Toronto Raptors recognize Centennial graduate and volunteer
Kareem Rodney is a Centennial College alumnus who enjoys giving back to the community through his love of basketball. Then one day, basketball gave back to him. Rodney has been awarded the Citizen Canada Community MVP Award by the Toronto Raptors for his involvement in Centennial’s Beyond the Rim program, which teaches kids some academic skills while having fun on the basketball court.
Rodney originally enrolled in Centennial College’s International Business program in 1999, but spent a lot of his time in the campus gym playing basketball. His obsession with the game eclipsed his studies and he sheepishly admits he dropped out of his business program. Fortunately, Rodney found a job and worked for several years.
“In 2008 when the recession hit I got laid off, so I said I’d use the opportunity to come back to school,” Rodney recounts his return to Centennial. “I came back in 2009 for Business Marketing, and while taking it, one of my professors, Verne Kennedy, saw that I played basketball, and he asked me if I’d heard of the Play It Smart program.”
Rodney immediately warmed up to Play it Smart, which targets 7- to 13-year-old kids living in vulnerable Scarborough neighbourhoods. “We’re serving at-risk communities and we’re trying to get them out for an hour of education, where we do mentoring, we do academics, and then we put them in the gym for an hour.” Rodney explains.
It was new funding from Maple Leaf Sports Entertainment (MLSE), managers of the Raptors team, that prompted the program’s name change from Play It Smart to Beyond the Rim, and which also led to Rodney receiving his award.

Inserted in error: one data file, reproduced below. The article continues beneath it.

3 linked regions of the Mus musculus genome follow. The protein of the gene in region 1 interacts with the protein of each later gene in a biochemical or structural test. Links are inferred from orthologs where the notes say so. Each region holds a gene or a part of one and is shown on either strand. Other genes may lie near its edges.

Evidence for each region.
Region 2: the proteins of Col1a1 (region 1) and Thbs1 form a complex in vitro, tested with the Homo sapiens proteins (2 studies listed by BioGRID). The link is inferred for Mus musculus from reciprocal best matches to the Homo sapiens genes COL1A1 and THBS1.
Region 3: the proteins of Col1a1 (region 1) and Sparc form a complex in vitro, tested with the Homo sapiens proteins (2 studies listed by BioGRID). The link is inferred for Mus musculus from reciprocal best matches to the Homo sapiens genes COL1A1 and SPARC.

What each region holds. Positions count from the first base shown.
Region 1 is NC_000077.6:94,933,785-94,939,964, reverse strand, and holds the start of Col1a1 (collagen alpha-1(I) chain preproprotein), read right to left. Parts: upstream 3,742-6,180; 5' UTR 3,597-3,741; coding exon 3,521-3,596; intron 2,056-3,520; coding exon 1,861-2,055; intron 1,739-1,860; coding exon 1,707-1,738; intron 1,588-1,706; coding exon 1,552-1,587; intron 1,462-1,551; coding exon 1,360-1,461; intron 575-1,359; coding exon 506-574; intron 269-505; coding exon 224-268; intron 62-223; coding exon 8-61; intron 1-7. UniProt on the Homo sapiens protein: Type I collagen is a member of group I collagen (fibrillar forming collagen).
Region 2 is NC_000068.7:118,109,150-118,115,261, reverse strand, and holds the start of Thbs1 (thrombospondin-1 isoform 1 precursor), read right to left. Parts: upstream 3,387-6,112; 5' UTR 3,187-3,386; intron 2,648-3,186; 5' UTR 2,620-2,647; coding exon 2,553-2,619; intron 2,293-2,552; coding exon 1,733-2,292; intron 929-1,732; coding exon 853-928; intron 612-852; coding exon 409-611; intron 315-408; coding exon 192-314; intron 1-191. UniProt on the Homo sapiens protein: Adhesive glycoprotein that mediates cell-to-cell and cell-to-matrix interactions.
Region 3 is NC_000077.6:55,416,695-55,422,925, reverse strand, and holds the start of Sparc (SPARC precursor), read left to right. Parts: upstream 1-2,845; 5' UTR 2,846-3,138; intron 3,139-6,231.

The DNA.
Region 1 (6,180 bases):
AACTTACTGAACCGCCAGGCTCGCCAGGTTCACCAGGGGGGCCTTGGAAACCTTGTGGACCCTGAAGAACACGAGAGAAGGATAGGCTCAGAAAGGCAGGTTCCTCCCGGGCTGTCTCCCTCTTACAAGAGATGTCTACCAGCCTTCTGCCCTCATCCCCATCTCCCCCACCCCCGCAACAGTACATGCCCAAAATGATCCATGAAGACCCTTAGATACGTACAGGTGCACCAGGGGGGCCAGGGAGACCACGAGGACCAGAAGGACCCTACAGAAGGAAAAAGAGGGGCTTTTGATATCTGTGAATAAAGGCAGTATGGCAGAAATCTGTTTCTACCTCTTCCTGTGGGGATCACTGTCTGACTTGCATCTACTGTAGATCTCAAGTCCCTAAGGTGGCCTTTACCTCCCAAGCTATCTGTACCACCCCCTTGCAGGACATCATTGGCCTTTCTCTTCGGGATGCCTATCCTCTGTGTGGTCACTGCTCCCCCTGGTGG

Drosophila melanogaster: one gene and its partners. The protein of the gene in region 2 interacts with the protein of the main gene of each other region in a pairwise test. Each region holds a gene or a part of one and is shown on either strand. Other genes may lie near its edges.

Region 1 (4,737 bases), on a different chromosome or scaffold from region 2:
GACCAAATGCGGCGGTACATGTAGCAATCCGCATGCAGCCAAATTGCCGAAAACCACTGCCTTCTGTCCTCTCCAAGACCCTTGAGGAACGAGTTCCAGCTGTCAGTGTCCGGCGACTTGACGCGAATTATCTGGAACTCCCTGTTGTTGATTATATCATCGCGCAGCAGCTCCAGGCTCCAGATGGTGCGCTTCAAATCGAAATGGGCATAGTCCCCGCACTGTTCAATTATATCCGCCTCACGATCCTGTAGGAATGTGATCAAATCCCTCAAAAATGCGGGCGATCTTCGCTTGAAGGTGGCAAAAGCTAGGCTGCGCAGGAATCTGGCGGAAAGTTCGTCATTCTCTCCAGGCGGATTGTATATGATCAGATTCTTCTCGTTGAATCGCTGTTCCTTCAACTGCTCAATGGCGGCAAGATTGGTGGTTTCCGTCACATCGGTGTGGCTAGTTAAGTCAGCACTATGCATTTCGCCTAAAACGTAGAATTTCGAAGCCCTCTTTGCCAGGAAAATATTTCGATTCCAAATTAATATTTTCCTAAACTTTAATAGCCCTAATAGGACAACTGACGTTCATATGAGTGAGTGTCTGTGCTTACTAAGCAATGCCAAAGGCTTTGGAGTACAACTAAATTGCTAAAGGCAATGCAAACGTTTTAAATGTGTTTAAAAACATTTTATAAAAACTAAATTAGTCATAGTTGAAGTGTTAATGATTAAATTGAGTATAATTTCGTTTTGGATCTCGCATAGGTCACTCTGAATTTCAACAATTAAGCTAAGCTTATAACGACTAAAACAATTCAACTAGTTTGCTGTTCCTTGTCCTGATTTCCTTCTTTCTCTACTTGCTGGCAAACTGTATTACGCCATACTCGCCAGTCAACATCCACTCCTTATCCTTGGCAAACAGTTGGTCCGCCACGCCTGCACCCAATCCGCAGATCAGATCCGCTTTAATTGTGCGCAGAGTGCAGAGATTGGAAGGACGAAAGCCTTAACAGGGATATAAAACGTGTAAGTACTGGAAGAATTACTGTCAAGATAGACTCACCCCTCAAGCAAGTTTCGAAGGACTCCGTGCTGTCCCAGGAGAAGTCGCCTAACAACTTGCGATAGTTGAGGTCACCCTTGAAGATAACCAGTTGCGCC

It all started with yet another responsibility for him: Working in the Raptor’s Junior Academy, which MLSE assigned him after seeing Beyond the Rim’s success over the past six years. That success led to him receiving the Citizen Canada Community MVP Award in front of 20,000 people at the Raptor’s game against the Phoenix Suns on November 29. The award was presented to him by Norman Powell, as seen in the following video:
“It was amazing just getting nominated,” Rodney says of the win. “I didn’t do this thinking I was going to get any sort of award, but it does feel great to be honoured for the volunteer work I’ve been doing for the past six years.” He notes his volunteer role came about after he realized he wasn’t as young as he used to be.
“When I came back (to the college) in 2009, I was a little bit older,” he admits, “so I was playing, but I just couldn’t keep up. I said to the athletic director at the time, I really want to be involved. So we launched something called the Student Athlete Academic Success Program, where I actually was helping out tutoring and mentoring varsity players.” On top of that, he also teaches a rep team of 11-year olds.
“It’s just for love of the game. I love being around basketball, I love young kids, I’m a father of a one-year old, and I just really like being a role model. I’ve been coaching on my rep team for four years now, and it’s all about seeing them come out and putting a smile on their face. That’s what keeps me going.”
There’s a more personal reason for his commitment, too. Rodney wishes Beyond the Rim had been around when he first started college: “If I had this program back in the day, I wouldn’t have flunked out,” he says, adamantly. “When I was growing up, I wasn’t rich in any way, and this program is completely free for children, so if I had that, I would have been in a better place when I came to college the first time.”